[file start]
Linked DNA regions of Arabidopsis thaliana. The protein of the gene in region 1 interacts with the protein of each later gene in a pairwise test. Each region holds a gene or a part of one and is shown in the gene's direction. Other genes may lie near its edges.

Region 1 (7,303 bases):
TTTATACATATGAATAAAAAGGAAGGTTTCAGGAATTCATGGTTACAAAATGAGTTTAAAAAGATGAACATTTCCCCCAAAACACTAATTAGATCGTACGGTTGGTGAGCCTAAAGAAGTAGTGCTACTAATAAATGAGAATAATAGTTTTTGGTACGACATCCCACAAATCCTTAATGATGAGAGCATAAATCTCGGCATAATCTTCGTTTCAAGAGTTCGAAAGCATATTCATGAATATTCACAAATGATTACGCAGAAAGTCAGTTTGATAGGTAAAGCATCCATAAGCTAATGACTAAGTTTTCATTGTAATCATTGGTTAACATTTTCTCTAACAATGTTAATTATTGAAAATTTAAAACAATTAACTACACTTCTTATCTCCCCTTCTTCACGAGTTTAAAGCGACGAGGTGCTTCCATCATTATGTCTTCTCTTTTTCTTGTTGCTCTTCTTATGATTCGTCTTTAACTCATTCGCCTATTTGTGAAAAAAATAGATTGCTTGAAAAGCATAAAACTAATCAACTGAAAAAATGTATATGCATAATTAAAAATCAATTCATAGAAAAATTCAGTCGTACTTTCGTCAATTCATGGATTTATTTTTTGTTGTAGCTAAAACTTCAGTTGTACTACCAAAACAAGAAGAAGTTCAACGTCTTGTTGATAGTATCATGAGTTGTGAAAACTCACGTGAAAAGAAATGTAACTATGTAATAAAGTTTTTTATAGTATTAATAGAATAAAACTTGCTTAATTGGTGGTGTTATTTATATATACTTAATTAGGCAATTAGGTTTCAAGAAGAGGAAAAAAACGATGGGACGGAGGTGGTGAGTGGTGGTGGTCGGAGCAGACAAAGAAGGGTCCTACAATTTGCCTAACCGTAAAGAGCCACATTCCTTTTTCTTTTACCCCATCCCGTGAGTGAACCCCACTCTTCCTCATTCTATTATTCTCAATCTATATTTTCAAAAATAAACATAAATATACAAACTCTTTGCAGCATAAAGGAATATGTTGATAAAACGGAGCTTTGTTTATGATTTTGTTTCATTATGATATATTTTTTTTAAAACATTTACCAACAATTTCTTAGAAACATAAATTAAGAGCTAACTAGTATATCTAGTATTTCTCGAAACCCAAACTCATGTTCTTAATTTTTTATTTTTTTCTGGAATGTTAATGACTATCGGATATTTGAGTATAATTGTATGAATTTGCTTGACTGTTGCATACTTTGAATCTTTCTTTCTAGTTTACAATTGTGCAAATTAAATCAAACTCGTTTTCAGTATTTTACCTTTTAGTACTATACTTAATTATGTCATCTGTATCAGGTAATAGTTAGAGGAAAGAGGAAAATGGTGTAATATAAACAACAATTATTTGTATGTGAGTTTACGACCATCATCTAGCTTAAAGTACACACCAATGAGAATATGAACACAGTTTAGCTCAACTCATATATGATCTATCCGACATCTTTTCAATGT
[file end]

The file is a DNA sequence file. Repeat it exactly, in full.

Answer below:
Linked DNA regions of Arabidopsis thaliana. The protein of the gene in region 1 interacts with the protein of each later gene in a pairwise test. Each region holds a gene or a part of one and is shown in the gene's direction. Other genes may lie near its edges.

Region 1 (7,303 bases):
TTTATACATATGAATAAAAAGGAAGGTTTCAGGAATTCATGGTTACAAAATGAGTTTAAAAAGATGAACATTTCCCCCAAAACACTAATTAGATCGTACGGTTGGTGAGCCTAAAGAAGTAGTGCTACTAATAAATGAGAATAATAGTTTTTGGTACGACATCCCACAAATCCTTAATGATGAGAGCATAAATCTCGGCATAATCTTCGTTTCAAGAGTTCGAAAGCATATTCATGAATATTCACAAATGATTACGCAGAAAGTCAGTTTGATAGGTAAAGCATCCATAAGCTAATGACTAAGTTTTCATTGTAATCATTGGTTAACATTTTCTCTAACAATGTTAATTATTGAAAATTTAAAACAATTAACTACACTTCTTATCTCCCCTTCTTCACGAGTTTAAAGCGACGAGGTGCTTCCATCATTATGTCTTCTCTTTTTCTTGTTGCTCTTCTTATGATTCGTCTTTAACTCATTCGCCTATTTGTGAAAAAAATAGATTGCTTGAAAAGCATAAAACTAATCAACTGAAAAAATGTATATGCATAATTAAAAATCAATTCATAGAAAAATTCAGTCGTACTTTCGTCAATTCATGGATTTATTTTTTGTTGTAGCTAAAACTTCAGTTGTACTACCAAAACAAGAAGAAGTTCAACGTCTTGTTGATAGTATCATGAGTTGTGAAAACTCACGTGAAAAGAAATGTAACTATGTAATAAAGTTTTTTATAGTATTAATAGAATAAAACTTGCTTAATTGGTGGTGTTATTTATATATACTTAATTAGGCAATTAGGTTTCAAGAAGAGGAAAAAAACGATGGGACGGAGGTGGTGAGTGGTGGTGGTCGGAGCAGACAAAGAAGGGTCCTACAATTTGCCTAACCGTAAAGAGCCACATTCCTTTTTCTTTTACCCCATCCCGTGAGTGAACCCCACTCTTCCTCATTCTATTATTCTCAATCTATATTTTCAAAAATAAACATAAATATACAAACTCTTTGCAGCATAAAGGAATATGTTGATAAAACGGAGCTTTGTTTATGATTTTGTTTCATTATGATATATTTTTTTTAAAACATTTACCAACAATTTCTTAGAAACATAAATTAAGAGCTAACTAGTATATCTAGTATTTCTCGAAACCCAAACTCATGTTCTTAATTTTTTATTTTTTTCTGGAATGTTAATGACTATCGGATATTTGAGTATAATTGTATGAATTTGCTTGACTGTTGCATACTTTGAATCTTTCTTTCTAGTTTACAATTGTGCAAATTAAATCAAACTCGTTTTCAGTATTTTACCTTTTAGTACTATACTTAATTATGTCATCTGTATCAGGTAATAGTTAGAGGAAAGAGGAAAATGGTGTAATATAAACAACAATTATTTGTATGTGAGTTTACGACCATCATCTAGCTTAAAGTACACACCAATGAGAATATGAACACAGTTTAGCTCAACTCATATATGATCTATCCGACATCTTTTCAATGT